RE: Vipassana a bit heartess - Mixing practices?
Answer
6/17/17 12:27 AM as a reply to Keep Calm.
One humble sugggestion: you can say a couple of Metta phrases at the end of your sit, it makes a world of a difference; and infuses emotional significance and meaning/context to the practice. I learnt this when switching to Chom Thong style of Mahasi practice.

So, when your sit is over:

May I be happy, free from suffering, free from animosity diseases and grief, free from troubles difficulties and dangers and look after myself with ease.

May ... be happy (Repeat above phrases for beings of your choice)

May all beings be happy, free from suffering, free from animosity, diseases and grief, free from troubles difficulties and dangers and look after themselves with ease.

Or you can choose your own phrases which feel heartfelt. Takes 2-3 minutes tops.

I've been the logical type my entire life and this may have seemed like sentimental nonsense a few years ago. But, the truth is it works and help greatly with my practice at least for me.

RE: Vipassana a bit heartess - Mixing practices?
Answer
6/18/17 9:25 AM as a reply to Keep Calm.
A simple technique I found invaluable for getting to Steam Entry: at the start of a sit, take a moment to be clear with yourself about what you are doing and why.

You can write something out to repeat every time, but I liked to question myself to really confront what I was hoping to achieve and why. For me usually went something along the lines of:

"I resolve to work hard to note each moment so that I can become free of ignorance in order to reduce the suffering of myself and all sentient beings"

RE: Vipassana a bit heartess - Mixing practices?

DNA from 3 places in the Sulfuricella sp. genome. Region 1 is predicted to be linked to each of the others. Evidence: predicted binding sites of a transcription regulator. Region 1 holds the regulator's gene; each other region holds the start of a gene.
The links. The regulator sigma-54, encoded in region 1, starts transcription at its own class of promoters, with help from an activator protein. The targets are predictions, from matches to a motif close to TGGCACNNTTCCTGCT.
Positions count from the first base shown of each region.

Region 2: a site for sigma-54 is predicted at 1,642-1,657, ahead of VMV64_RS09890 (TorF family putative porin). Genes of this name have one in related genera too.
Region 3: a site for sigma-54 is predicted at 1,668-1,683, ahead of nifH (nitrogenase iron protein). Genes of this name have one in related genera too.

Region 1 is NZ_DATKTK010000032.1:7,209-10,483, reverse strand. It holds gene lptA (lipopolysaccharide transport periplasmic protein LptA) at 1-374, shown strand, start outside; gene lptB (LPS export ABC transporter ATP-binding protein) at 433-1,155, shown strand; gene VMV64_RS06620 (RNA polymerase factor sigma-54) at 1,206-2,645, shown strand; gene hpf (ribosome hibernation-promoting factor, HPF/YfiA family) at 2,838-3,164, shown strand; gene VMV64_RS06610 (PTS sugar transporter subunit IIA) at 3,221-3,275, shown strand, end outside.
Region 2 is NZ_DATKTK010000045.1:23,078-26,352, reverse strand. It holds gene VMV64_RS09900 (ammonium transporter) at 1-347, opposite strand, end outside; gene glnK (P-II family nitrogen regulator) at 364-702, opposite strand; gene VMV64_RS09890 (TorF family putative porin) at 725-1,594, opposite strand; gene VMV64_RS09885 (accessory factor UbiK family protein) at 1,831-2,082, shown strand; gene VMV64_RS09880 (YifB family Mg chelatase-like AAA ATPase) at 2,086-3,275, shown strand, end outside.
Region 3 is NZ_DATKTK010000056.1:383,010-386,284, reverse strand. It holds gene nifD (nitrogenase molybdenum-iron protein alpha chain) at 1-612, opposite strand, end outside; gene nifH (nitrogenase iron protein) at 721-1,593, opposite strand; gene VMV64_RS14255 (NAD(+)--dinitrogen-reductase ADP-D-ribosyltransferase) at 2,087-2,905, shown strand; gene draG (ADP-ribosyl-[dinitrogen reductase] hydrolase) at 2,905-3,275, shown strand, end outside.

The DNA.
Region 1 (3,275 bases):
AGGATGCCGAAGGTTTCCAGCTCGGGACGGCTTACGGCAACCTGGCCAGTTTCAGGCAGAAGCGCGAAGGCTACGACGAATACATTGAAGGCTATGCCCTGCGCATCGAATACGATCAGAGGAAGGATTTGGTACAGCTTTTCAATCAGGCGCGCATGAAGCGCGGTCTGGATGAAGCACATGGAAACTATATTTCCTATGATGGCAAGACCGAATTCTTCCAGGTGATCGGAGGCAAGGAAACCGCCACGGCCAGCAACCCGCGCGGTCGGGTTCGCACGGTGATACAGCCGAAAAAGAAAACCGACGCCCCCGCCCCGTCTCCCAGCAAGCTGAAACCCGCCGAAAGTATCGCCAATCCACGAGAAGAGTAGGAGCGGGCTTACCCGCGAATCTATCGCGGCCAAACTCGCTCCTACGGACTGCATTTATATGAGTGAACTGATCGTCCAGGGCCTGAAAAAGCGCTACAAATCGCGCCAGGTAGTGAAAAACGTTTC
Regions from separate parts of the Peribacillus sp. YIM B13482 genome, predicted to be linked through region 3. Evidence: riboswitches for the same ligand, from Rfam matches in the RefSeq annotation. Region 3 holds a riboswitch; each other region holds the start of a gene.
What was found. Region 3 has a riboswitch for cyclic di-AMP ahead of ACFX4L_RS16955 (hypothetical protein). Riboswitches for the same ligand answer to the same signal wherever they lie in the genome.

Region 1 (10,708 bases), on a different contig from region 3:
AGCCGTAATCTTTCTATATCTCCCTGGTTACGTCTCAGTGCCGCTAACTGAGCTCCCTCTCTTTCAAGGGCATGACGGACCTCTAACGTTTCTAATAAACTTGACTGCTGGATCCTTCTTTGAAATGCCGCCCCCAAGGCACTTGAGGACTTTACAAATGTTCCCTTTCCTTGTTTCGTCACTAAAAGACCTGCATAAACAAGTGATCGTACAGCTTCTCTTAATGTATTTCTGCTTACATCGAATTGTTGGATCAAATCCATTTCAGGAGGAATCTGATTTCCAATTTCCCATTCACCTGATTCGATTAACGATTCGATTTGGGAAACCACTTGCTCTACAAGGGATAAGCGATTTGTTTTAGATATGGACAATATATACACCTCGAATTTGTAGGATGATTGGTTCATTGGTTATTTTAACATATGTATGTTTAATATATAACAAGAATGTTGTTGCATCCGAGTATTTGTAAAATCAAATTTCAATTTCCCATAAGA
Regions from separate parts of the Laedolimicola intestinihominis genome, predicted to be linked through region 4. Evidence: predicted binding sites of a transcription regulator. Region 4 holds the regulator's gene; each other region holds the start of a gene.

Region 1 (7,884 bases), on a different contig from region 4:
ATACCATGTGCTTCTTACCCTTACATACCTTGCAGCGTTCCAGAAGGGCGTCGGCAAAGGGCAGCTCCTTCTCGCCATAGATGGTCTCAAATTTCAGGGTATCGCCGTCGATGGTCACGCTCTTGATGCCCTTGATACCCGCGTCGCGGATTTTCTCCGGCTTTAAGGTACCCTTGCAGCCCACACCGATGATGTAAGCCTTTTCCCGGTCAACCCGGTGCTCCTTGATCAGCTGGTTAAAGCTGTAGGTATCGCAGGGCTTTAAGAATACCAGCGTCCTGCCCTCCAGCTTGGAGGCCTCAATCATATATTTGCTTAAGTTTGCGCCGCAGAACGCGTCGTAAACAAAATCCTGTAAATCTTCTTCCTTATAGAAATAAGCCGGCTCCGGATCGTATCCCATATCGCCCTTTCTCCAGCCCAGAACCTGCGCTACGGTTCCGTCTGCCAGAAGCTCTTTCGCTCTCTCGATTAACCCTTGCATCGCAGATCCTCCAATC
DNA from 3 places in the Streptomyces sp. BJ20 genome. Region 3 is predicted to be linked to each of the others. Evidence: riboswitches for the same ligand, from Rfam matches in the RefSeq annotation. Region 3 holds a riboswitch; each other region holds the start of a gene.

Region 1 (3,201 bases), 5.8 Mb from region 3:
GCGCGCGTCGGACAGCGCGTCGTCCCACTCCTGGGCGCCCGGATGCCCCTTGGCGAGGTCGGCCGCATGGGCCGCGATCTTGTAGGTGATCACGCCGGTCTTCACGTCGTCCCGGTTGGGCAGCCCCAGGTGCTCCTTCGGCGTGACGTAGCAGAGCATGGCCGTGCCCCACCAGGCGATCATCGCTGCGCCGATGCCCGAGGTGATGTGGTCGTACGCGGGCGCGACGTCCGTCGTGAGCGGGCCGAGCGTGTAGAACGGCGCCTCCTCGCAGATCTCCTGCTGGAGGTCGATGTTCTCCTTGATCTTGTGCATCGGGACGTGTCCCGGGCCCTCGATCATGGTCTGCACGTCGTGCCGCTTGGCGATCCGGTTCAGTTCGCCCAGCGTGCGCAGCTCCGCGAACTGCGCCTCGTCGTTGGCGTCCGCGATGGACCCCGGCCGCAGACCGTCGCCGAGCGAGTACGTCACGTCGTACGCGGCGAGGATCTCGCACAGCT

Answer
6/18/17 12:42 PM as a reply to Adam.
Thank you all for replying, I really appreciate your help,

Derek2 and Jack Hatfield, I've had a look at Kenneth Folk's three gear system and this has given me some freedom to move around/focus on a practice that suits me in particular moments/situations.

MettaForce and Adam, loving kindness cultivation and a resolution for why I'm doing this are also helping in brining in the passion to commit to practice and see the heart in it. I've just begun reading Jack Kornfield's A Path With Heart which has come along at just the right moment for me. It seems I have been quite soley focused on mindfulness without much concern for other aspects of the path. I am also noticing a pattern:

The imatience and frustration that arises towards the practice does come in cycles. There is a feeling of clarity/zest for life (brought about by the practice) then frustration/annoyance when these feeling subside and 'nothing' seems to be happening or that vipassana practice is boring etc (this may be a problem with focussing to much on the nanas and path models which then give me certain expectations which result in frustration?) and then there is acceptance before this cycle begins again.

I am wondering if this is a characteristic of the 1st VIpassana jhana (Mind and Body through to Three Characteristics) or whether I have indeed crossed the A&P and am cycling through a very mild Dark Night which ends in equiminity (the acceptance) and then cycles again... or perhaps as I've stated, my reliance on the nanas is a hinderance to progress? (not sure if I should have made a new thread for this!)

RE: Vipassana a bit heartess - Mixing practices?
Answer
6/18/17 11:18 PM as a reply to Keep Calm.

The imatience and frustration that arises towards the practice does come in cycles. There is a feeling of clarity/zest for life (brought about by the practice) then frustration/annoyance when these feeling subside and 'nothing' seems to be happening or that vipassana practice is boring etc (this may be a problem with focussing to much on the nanas and path models which then give me certain expectations which result in frustration?) and then there is acceptance before this cycle begins again.